Duffy's 'The Devil's Wife': Unmasking Sinister Depths

Categories: Wife

The exploration of Carol Ann Duffy's poem "The Devil's Wife" delves into a dramatic monologue from Myra Hindley's perspective, offering insights into her life in prison and reflections on the infamous Moors murders with Ian Brady. Through the adept use of poetic techniques such as word choice, structure, and imagery, Duffy weaves a narrative that intricately constructs a sinister atmosphere, evolving as Hindley's life progresses.

Dramatic Monologue and Narrative Reliability

The structure of the poem is a dramatic monologue, skillfully crafted by Carol Ann Duffy.

However, the narrative's reliability is questionable as it is not directly from Myra Hindley herself. This adds a layer of ambiguity, inviting readers to scrutinize the authenticity of the narrator's perspective.

Creation of Sinister Atmosphere

The sinister atmosphere is established from the outset with the opening lines. The strategic use of the word "devil" in reference to Ian Brady immediately paints him as malevolent and untrustworthy. The phrase "men at work" serves as a double entendre, portraying Brady's dual influence—physically working alongside Hindley and mentally manipulating her, evoking a sense of unease and foreboding.

Get quality help now
Bella Hamilton
Bella Hamilton
checked Verified writer

Proficient in: Wife

star star star star 5 (234)

“ Very organized ,I enjoyed and Loved every bit of our professional interaction ”

avatar avatar avatar
+84 relevant experts are online
Hire writer

Further complexity arises with the phrase "he entered me," carrying a dual meaning of a violent sexual relationship and Brady's control over Hindley. The ominous undertones deepen with "he made me bury a doll," leaving readers questioning Hindley's involvement in the murders and whether she was coerced or actively participated.

Ambiguity and Guilt

The progression of the poem introduces ambiguity surrounding Hindley's culpability in the crimes. Phrases like "I won't repeat what we did" create suspense and force readers to contemplate whether it refers to intimate acts, the murders, or perhaps both.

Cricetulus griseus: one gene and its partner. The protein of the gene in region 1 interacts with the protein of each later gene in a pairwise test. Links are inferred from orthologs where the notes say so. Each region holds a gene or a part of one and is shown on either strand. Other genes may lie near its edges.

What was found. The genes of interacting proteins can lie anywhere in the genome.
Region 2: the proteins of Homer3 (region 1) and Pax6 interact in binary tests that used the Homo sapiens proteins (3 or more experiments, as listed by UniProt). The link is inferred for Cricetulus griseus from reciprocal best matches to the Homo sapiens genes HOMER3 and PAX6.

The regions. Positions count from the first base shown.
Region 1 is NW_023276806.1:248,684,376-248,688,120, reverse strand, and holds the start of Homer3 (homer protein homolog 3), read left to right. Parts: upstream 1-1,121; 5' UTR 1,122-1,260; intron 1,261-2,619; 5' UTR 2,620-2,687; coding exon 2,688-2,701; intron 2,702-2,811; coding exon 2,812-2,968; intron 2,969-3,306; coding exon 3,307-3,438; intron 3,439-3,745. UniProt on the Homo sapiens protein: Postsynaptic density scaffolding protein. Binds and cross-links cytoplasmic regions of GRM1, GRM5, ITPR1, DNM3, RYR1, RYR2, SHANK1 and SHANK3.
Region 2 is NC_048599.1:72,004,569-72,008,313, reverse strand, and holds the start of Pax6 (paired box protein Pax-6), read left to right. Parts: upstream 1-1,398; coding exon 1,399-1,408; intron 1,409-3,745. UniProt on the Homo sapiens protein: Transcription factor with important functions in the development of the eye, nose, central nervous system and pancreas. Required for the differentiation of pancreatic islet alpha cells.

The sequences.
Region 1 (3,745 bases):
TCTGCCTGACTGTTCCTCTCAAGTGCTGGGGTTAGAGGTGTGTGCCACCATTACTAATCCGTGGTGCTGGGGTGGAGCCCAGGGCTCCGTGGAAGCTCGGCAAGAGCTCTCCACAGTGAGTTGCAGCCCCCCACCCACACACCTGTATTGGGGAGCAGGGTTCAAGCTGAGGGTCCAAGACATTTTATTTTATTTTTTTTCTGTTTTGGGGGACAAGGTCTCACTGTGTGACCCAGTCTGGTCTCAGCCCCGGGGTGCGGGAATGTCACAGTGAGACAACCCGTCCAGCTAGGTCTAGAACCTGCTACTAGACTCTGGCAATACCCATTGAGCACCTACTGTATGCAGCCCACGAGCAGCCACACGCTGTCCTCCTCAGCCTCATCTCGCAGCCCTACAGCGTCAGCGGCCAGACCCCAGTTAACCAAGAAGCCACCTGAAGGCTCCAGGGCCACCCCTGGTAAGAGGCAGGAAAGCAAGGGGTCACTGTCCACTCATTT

Get to Know The Price Estimate For Your Paper
Number of pages
Email Invalid email

By clicking “Check Writers’ Offers”, you agree to our terms of service and privacy policy. We’ll occasionally send you promo and account related email

"You must agree to out terms of services and privacy policy"
Write my paper

You won’t be charged yet!

This ambiguity amplifies the unsettling nature of Hindley and Brady's actions.

Further Development of Sinister Atmosphere

The poem delves deeper into the sinister atmosphere through detailed descriptions of evil acts and the sexual relationship between Hindley and Brady. Duffy masterfully maintains suspense with phrases like "looking at playground, fairgrounds," directly referencing one of the murders and heightening the chilling effect on readers.

Hindley's admission of guilt with "id walk around on my own. he tailed" reinforces her active involvement in the murders. Duffy's choice of words and vivid descriptions accentuates the distressing nature of Hindley and Brady's deeds.

Physical Description and Symbolism

The physical description of Myra Hindley adds another layer to the poem's sinister atmosphere. Phrases like "tongue of stone," "two black slates for eyes," and "thumped wound of a mouth" paint a picture of violence and control in Hindley and Brady's relationship. The term "Medusa" further links to Hindley's emotionless stare and her self-perception as a monstrous figure, mirroring public opinion.

Control Theme

A prominent theme in the poem is the control Ian Brady exercises over Myra Hindley. Examples like "no body liked my hair. no body liked how I spoke" underscore Hindley's transformation under Brady's influence. Despite her life sentence, Hindley's continued obsession with Brady, evident in lines like "I wrote him every day" and "I'd lie on my bed, on fire for him," emphasizes the profound impact of Brady's control over her.

Remorselessness and Imprisonment

Hindley's lack of remorse becomes apparent, with lines like "I howled in my cell." This howling is not indicative of guilt but rather the inability to be with Brady. Despite the heinous crimes, Hindley's fixation on Brady showcases the extent of his control over her, leaving readers with a disturbing portrayal of her mindset.


Through the meticulous use of word choice, structure, and imagery, Carol Ann Duffy crafts a sinister atmosphere throughout "The Devil's Wife." The reader is left with a chilling and dark feeling, a testament to Duffy's ability to unravel the complexities of Myra Hindley's perspective and her tumultuous relationship with Ian Brady.

Updated: Dec 29, 2023
Cite this page

Duffy's 'The Devil's Wife': Unmasking Sinister Depths. (2016, Oct 13). Retrieved from https://studymoose.com/the-devils-wife-by-carol-ann-duffy-essay

Duffy's 'The Devil's Wife': Unmasking Sinister Depths essay
Live chat  with support 24/7

👋 Hi! I’m your smart assistant Amy!

Don’t know where to start? Type your requirements and I’ll connect you to an academic expert within 3 minutes.

get help with your assignment